That curtain is one of the toughest shapes I've ever given myself to sand down, but I did my best. I spent a lot of time sanding down the jaw and smoothing out the drapes! And believe me, I could have spent more. Probably should have. Dale Cooper would have.

With the remaining clay, I started to seal the open areas and join the edges of the plaster base to the clay drapes. All along the forehead and around both eye openings, and the open edges of the jaw, and where the drape fell across the nose. Once it was dried, I was very confident in the mask as a single, solid object.

I also beautified the curtains by filling in little crack and gaps, and defining the bottom edges along the sides.

Then I sanded it all again, and again, and finally I was ready to paint.

Step 3: That Paint Job You Like Is Going to Come Back in Style

This is another fine example of a really simple, difficult paint job.

There are only three colors involved: black, white, and bright red.

First I did some black up under the billowed edges of the curtain, because if I did the curtain first, I would only end up wishing I hadn't.

Then I painted the curtain red, a few coats, and let it dry nice and solid. I added a little black to the red and started to paint in the lowlights. At one point, I had been planning to go really deep and dark in the low areas of the curtain, so I could hide the eye openings in the folds. But the more I contemplated it, the more I enjoyed the weird, alien look of the mask with the eye holes visible. I decided to maintain a more minimalist approach to the curtain, keeping the dark areas fairly bright, and only adding the tiniest bit of white when I did the highlights.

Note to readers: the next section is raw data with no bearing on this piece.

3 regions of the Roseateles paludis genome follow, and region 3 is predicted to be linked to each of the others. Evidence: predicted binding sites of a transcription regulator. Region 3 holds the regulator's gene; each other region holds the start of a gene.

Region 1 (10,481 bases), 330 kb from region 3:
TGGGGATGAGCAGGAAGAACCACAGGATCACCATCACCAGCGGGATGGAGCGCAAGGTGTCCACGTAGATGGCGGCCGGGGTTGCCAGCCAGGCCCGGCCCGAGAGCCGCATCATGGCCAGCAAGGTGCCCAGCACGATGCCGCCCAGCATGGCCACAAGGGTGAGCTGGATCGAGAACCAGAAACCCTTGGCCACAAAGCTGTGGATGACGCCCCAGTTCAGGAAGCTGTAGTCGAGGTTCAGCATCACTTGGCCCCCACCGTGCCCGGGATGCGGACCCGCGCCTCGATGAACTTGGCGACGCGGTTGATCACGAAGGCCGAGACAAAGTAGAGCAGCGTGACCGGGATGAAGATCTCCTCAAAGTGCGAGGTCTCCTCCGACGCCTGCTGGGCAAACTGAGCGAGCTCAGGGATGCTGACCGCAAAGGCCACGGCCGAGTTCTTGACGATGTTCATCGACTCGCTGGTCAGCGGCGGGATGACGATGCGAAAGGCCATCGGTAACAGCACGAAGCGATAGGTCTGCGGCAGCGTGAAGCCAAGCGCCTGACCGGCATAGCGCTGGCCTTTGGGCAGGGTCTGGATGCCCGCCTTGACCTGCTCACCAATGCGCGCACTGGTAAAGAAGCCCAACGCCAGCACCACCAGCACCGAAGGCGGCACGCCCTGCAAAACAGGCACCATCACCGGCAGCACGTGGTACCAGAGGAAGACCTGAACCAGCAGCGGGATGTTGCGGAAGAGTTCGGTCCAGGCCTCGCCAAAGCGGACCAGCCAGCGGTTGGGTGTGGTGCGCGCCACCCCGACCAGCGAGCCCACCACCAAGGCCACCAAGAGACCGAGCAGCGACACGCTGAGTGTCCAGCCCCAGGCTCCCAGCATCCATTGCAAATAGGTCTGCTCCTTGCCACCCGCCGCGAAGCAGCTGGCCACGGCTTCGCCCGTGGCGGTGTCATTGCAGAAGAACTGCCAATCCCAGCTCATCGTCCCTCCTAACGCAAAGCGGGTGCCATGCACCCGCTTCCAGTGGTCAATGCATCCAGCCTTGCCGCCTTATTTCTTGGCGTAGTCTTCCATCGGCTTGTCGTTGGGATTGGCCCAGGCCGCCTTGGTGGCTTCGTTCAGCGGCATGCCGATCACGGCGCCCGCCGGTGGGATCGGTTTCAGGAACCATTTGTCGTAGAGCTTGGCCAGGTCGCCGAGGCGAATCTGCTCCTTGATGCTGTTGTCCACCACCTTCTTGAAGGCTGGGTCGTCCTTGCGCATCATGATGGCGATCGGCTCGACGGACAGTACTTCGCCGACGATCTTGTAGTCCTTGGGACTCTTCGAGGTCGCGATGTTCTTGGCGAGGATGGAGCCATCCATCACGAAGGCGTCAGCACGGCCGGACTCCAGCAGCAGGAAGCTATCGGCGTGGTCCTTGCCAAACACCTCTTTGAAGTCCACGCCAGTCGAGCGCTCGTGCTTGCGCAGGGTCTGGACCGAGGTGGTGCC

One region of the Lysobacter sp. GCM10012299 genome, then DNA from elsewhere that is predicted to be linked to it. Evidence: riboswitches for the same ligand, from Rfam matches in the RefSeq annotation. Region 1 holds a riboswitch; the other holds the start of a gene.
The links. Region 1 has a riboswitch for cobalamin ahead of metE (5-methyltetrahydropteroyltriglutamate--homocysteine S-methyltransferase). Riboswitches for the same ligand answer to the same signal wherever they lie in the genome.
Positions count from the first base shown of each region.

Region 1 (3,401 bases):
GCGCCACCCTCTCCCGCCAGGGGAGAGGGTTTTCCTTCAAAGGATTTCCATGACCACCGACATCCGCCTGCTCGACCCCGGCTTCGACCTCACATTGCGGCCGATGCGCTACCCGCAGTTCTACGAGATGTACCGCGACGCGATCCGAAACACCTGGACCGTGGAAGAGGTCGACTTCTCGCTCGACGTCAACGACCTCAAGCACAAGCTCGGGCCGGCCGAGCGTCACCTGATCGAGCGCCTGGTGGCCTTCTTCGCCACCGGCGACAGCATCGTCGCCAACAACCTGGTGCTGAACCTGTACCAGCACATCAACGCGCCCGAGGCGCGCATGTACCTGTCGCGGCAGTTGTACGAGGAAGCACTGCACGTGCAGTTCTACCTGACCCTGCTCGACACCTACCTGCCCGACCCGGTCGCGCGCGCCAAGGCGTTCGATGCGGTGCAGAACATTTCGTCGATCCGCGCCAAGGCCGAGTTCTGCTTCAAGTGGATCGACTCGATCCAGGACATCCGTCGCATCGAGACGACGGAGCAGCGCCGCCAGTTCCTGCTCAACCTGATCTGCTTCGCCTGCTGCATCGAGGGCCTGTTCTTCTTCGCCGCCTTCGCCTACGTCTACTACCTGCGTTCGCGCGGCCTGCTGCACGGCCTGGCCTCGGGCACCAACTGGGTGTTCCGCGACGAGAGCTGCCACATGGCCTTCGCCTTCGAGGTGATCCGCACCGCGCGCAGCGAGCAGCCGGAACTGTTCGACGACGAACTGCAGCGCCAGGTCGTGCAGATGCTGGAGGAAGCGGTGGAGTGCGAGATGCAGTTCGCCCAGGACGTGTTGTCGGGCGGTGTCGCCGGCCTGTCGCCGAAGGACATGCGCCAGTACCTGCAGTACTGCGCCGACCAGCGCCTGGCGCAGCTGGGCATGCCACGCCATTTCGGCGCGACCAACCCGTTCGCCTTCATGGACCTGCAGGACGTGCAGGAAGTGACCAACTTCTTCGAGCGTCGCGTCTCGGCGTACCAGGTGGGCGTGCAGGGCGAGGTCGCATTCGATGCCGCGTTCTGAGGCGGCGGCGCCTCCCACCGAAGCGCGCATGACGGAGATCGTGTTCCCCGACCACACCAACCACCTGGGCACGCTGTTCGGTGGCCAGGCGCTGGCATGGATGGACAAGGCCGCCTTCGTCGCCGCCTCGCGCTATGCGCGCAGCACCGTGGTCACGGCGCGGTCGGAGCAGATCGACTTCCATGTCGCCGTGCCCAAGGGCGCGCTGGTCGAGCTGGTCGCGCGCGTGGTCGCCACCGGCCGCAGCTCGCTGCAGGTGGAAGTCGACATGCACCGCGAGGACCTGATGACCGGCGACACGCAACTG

For the chevron floor, I drew the zigzags in freehand. I had thought about graphing it out for more mathematical accuracy, but in the end I figured it would be easier this way. The human face is not that similar to a floor, so it was always going to be a challenge, and would require several tweaks along the way.

I drew my zigzags and started painting them in, and once I had it mostly done, it was just a matter of examining the mask from every possible angle and then making little adjustments.

For the ties, I folded red ribbon over a short length of wire and glued it down, then formed a clay bead around the wire. I painted these to match the curtain.

My original plan had been to use a satin varnish on the curtain and a matte varnish on the floor, but I changed my mind. In person, the curtain didn't look that weird, but in photographs in always looked like meat! I figured that with a matte varnish the curtain would, at least, look less like meat, so that's what it got!

Step 4: The Place on Your Face

And there you have it! This is the first mask I have ever made that was based on a location. I am still not sure if it makes sense, but I love the effect. If you've never seen Twin Peaks it probably makes even less sense, but maybe that doesn't matter!

I hope you enjoy this strange thing I have made, and if nothing else, maybe it will encourage you to think outside the box when it comes to mask-making.